EU slams Erdogan's 'unacceptable' push to open Cyprus town
The EU's foreign policy chief on Tuesday blasted Turkish President Recep Tayyip Erdogan's statements on reopening the Cypriot ghost town of Varosha made during a controversial visit to the divided Mediterranean island.
EU top diplomat Josep Borrell said plans announced by Erdogan and Turkish Cypriot leader Ersin Tatar to further open the former resort, abandoned since Ankara's 1974 invasion of the island, "constitutes an unacceptable unilateral decision".
"The EU once again underlines the need to avoid unilateral actions in breach of international law and renewed provocations, which could raise tensions on the island and compromise a return to talks on a comprehensive settlement of the Cyprus issue," Borrell said in a statement.
He added the bloc would monitor how a closed-door consultation on Cyprus goes at the United Nations Security Council on Wednesday and "decide on next steps accordingly".
Erdogan vowed that "life will restart in Varosha" as he took an uncompromising stance during a visit to mark 47 years since the invasion that split Cyprus.
Varosha -- once the playground of celebrities and dubbed a "Jewel of the Mediterranean" -- was left a fenced off ghost town, where former luxury hotels have become overgrown by weeds.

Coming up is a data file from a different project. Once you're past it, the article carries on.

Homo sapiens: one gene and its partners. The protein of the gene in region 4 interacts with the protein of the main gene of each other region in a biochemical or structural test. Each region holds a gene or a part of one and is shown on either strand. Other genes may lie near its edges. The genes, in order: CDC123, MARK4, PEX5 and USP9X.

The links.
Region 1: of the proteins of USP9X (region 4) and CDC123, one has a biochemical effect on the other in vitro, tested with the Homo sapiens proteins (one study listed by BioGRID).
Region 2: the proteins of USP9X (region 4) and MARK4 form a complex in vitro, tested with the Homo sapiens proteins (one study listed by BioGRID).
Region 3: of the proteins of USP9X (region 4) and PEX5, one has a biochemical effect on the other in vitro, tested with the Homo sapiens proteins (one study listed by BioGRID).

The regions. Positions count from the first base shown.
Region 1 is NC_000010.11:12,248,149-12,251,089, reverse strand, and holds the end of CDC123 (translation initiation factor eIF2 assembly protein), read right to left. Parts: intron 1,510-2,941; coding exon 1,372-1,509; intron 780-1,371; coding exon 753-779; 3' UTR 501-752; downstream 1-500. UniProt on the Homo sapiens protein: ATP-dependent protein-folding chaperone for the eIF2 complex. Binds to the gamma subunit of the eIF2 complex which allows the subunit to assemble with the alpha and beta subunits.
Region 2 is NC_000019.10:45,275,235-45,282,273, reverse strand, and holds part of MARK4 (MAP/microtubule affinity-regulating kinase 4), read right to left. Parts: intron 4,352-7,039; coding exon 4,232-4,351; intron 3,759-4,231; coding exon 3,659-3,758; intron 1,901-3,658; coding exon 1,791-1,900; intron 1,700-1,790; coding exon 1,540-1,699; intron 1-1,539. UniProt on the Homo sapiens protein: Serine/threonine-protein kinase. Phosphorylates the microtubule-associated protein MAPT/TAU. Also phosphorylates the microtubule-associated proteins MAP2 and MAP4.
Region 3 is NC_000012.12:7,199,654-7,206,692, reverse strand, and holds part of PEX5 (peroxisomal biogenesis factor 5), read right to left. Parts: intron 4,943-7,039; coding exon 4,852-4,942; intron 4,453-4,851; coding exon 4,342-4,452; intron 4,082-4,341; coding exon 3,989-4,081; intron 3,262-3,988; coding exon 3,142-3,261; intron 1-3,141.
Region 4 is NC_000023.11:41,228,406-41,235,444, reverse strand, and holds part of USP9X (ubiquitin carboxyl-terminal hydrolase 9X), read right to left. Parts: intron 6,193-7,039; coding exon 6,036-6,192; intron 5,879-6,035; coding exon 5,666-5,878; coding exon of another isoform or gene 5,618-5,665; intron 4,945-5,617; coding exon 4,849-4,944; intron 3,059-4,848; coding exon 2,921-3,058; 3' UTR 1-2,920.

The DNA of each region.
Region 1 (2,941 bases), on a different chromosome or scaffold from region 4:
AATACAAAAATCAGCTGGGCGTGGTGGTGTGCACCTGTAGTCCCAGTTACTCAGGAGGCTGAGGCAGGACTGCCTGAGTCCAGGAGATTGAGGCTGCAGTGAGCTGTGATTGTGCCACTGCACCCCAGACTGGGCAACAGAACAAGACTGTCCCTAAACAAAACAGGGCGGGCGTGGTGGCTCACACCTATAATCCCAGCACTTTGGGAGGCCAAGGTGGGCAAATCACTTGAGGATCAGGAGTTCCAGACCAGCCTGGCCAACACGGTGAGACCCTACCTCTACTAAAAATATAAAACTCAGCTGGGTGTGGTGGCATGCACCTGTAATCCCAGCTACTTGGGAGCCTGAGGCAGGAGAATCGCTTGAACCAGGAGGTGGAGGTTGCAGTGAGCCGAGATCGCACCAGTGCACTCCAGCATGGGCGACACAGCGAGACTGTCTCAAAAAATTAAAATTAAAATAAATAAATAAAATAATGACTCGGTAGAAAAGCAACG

Tatar, standing by Erdogan's side, announced "the second phase of our plan to expand" the reopening of the Turkish army-controlled east coast resort of Varosha, which the invasion emptied of its Greek Cypriot residents.
The Turkish army restored public access to parts of the Varosha beachfront last year, since when a main thoroughfare, Demokratias Avenue, has also been cleared.
The internationally recognised government in Nicosia has stressed that "Varosha is a red line not to cross", and strongly condemned Erdogan's previous visit to northern Cyprus last November.
Erdogan in his speech on Tuesday insisted on a two-state solution for the island -- an idea firmly rejected by EU member the Republic of Cyprus and Brussels.
"The EU remains fully committed to the comprehensive settlement of the Cyprus problem on the basis of a bi-zonal, bi-communal federation with political equality," Borrell said in the statement.
Turkish troops seized the northern third of Cyprus in response to an aborted coup in Nicosia aimed at attaching the country to Greece.
The island has since been divided between the Greek Cypriot-run Republic of Cyprus and the self-declared Turkish Republic of Northern Cyprus (TRNC), recognised only by Ankara.